Essay about The Role of Satan in Dante's Inferno and Specifically in Paradise Lost

Essay about The Role of Satan in Dante's Inferno and Specifically in Paradise Lost

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The source of all evil, a terrifying entity, and the adversary of God in an eternal war for the souls of mankind, Satan is often put forward as a powerful “other,” having little in common with those he tempts and torments. For example, in Dante’s Inferno, Satan is massive, strong and beast-like, chained like Cerberus in Hell for the punishment of mankind, chewing on the bodies of history’s greatest traitors like a vicious dog. Milton's relatable, human-like Satan is on the other end of the spectrum. He is depicted as the underdog, one who must overcome tremendous obstacles, causing the reader to see him as a tragic hero and to feel sympathy for the fallen angel. Satan soon begins a transformation of both his mind and physical appearance, not only making his true nature apparent to the reader, but also causing the reader to realize that he or she may have more in common with Satan than previously thought.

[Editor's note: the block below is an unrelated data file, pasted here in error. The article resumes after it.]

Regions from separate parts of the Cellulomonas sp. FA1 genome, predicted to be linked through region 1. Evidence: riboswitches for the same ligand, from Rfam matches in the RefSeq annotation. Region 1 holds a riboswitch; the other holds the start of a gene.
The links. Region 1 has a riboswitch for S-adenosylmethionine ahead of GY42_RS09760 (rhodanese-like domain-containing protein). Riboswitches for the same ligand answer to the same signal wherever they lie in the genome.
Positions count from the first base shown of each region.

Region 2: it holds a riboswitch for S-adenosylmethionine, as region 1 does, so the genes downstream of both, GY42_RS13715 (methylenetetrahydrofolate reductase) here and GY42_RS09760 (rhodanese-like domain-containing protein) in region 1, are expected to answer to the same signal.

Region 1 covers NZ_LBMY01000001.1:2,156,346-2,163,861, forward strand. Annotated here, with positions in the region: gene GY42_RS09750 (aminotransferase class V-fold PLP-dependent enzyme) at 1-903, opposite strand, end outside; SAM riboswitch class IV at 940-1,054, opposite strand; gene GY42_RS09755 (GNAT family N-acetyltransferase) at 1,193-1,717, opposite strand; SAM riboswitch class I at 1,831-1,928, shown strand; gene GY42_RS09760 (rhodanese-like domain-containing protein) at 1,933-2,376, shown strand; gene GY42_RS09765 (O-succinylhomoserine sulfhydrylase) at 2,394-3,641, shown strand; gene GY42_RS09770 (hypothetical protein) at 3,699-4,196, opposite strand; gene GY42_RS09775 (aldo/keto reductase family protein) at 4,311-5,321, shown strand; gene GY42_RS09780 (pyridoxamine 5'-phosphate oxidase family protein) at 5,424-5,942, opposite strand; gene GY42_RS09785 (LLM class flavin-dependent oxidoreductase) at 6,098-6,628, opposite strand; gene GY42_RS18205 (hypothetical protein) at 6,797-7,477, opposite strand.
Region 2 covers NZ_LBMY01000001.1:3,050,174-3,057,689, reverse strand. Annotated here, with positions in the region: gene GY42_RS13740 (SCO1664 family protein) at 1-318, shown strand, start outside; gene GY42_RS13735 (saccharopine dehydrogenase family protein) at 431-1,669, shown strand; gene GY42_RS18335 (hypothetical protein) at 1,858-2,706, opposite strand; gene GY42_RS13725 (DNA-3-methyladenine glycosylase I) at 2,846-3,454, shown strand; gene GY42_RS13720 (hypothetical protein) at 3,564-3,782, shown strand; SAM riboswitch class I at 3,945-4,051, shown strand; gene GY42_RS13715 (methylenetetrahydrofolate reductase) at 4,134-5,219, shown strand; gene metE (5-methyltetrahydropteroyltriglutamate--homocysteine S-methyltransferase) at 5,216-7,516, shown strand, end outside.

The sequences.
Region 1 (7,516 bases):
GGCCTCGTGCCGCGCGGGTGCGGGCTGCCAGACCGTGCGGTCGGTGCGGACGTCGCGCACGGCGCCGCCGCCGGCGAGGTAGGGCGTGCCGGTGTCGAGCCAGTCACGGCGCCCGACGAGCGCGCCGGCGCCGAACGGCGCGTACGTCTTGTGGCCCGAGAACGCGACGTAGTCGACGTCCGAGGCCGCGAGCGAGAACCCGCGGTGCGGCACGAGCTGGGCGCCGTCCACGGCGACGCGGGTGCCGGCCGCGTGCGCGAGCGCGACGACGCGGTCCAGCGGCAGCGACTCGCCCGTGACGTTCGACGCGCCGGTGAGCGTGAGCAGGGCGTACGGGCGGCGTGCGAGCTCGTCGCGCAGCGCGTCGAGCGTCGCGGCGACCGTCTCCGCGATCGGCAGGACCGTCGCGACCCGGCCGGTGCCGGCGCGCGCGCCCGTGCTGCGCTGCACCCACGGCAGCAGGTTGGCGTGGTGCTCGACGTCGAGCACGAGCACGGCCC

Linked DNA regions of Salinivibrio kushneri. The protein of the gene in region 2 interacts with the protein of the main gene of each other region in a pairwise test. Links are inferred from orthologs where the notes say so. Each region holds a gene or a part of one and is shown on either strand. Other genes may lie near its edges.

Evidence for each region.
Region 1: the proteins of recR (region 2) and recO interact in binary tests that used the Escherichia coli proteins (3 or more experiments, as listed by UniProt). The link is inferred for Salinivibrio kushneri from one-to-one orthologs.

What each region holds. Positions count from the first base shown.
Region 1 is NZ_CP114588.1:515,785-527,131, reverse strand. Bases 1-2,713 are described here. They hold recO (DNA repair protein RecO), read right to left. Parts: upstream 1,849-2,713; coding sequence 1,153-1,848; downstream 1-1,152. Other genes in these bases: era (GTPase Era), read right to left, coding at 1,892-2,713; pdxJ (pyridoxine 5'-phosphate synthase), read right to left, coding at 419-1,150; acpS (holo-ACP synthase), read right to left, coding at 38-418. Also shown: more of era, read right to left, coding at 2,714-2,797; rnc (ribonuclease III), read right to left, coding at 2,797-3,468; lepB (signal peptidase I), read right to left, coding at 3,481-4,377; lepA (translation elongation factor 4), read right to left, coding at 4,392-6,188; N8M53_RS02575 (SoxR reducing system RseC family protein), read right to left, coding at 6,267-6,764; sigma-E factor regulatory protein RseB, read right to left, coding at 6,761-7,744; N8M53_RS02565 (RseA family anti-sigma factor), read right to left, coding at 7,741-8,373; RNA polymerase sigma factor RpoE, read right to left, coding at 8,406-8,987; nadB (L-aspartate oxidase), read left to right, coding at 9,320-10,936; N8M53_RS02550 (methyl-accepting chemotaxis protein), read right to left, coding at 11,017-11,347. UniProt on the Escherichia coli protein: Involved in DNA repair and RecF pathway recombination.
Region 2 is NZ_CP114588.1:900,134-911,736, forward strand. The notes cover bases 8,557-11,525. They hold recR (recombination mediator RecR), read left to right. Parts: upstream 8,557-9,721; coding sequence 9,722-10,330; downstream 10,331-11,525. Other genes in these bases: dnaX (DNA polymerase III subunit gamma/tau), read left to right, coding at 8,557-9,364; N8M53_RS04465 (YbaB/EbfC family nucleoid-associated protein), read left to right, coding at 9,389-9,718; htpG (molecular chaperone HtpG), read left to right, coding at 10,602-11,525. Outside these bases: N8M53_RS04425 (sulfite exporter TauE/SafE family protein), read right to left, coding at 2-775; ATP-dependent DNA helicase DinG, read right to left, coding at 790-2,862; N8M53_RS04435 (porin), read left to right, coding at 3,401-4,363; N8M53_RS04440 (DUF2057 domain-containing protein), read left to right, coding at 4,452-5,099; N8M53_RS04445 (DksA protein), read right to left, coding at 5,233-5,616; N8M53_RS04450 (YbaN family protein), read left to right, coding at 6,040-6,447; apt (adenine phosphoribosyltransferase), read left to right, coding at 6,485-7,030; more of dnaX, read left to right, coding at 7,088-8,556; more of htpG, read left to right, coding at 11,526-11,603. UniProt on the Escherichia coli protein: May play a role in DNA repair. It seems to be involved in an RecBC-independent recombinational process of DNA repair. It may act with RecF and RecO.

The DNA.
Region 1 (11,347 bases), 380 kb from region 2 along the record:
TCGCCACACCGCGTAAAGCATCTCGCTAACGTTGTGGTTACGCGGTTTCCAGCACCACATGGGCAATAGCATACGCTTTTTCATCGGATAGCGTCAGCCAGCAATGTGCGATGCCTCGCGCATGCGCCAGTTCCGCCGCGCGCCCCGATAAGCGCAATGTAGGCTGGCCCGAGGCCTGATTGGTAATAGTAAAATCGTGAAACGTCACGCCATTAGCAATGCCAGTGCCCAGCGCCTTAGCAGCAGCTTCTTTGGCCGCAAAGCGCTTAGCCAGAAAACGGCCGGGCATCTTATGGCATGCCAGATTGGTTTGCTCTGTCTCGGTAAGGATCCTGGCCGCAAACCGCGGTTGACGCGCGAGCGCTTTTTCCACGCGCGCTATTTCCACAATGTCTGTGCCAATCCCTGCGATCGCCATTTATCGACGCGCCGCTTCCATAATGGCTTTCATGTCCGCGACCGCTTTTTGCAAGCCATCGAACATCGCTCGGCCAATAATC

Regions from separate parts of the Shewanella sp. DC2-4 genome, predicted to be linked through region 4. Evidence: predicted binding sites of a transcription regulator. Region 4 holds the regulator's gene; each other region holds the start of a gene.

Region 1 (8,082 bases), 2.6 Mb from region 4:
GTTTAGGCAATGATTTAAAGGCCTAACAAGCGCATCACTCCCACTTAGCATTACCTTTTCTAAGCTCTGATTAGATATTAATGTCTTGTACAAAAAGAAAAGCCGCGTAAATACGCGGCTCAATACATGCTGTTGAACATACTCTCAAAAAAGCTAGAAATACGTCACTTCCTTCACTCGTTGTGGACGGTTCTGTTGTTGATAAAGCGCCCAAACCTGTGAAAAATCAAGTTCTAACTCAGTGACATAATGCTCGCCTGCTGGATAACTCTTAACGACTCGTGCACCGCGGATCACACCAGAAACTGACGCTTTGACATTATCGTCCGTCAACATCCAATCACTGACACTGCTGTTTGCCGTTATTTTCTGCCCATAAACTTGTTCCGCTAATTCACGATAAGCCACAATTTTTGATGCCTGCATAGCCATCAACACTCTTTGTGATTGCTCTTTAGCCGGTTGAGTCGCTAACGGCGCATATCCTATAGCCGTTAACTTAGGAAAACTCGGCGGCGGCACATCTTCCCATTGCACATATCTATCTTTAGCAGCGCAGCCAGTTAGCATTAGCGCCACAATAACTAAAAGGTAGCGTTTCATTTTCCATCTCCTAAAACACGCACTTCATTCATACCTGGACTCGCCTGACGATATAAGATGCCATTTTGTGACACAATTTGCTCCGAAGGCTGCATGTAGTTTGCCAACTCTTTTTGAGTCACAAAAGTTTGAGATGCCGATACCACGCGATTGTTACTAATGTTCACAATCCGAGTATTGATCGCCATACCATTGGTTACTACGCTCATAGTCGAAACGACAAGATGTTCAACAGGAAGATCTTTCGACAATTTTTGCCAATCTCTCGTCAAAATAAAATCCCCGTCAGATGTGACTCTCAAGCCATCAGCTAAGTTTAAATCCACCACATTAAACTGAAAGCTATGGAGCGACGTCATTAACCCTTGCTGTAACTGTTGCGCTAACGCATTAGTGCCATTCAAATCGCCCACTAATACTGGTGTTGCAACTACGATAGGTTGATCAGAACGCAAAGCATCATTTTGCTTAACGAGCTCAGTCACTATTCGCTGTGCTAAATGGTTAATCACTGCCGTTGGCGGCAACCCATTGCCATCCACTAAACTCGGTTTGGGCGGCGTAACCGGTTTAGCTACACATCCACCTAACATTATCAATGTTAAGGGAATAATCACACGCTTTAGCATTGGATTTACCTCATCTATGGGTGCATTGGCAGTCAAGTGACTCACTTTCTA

Paradise Lost opens in media res: Satan is in a dire situation. He has been, by the command of God, driven out of Heaven with his legion of Angels into the great Deep of Hell, a place “in utter darkness. . . As far removed from God and light of Heaven as from the centre thrice to the utmost pole.” (I.70-75). Satan's desire to rebel against his creator stems from his unwillingness to be suppressed by God and his Son, claiming that angels are "self-begot, self-raised" (5.860) and thereby denying God's authority over them as their creator (Singh). In Book I, Milton portrays Satan as a strong, imposing figure with great abilities as a leader and public statesmen. These persuasive powers are evident throughout the book. Not only is Satan cunning and deceptive, but he is also able to rally the angels to continue in the rebellion after ...


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...ames. Milton Criticism: Selections from Four Centuries. London: Routledge and Kegan Paul, 1951. Print.
Samuel, Irene. Dante and Milton: Commedia and Paradise Lost. Ithaca, N.Y.: Cornell University Press, 1966. 112. Print.
Singh, Deepak. "English Literature: Satan in Paradise Lost: Milton." Literarism: The Republic of Letters. N.p., n.d. Web. 10 Apr. 2014.
SparkNotes Editors. “SparkNote on Paradise Lost.” SparkNotes.com. SparkNotes LLC. 2003. Web. 9 Apr. 2014.
Treviño Benet, Diana. "Adam's Evil Conscience And Satan's Surrogate Fall." Milton Quarterly 39.1 (2005): 2-15. Academic Search Premier. Web. 30 Mar. 2014.
Wikipedia contributors. "Serpent (symbolism)." Wikipedia, The Free Encyclopedia. Wikipedia, The Free Encyclopedia, 9 Apr. 2014. Web. 11 Apr. 2014.
Zeng, Nicholas. "The Characters of Paradise Lost" darkness visible. Christ's College, n.d. Web. 2 Mar. 2014.



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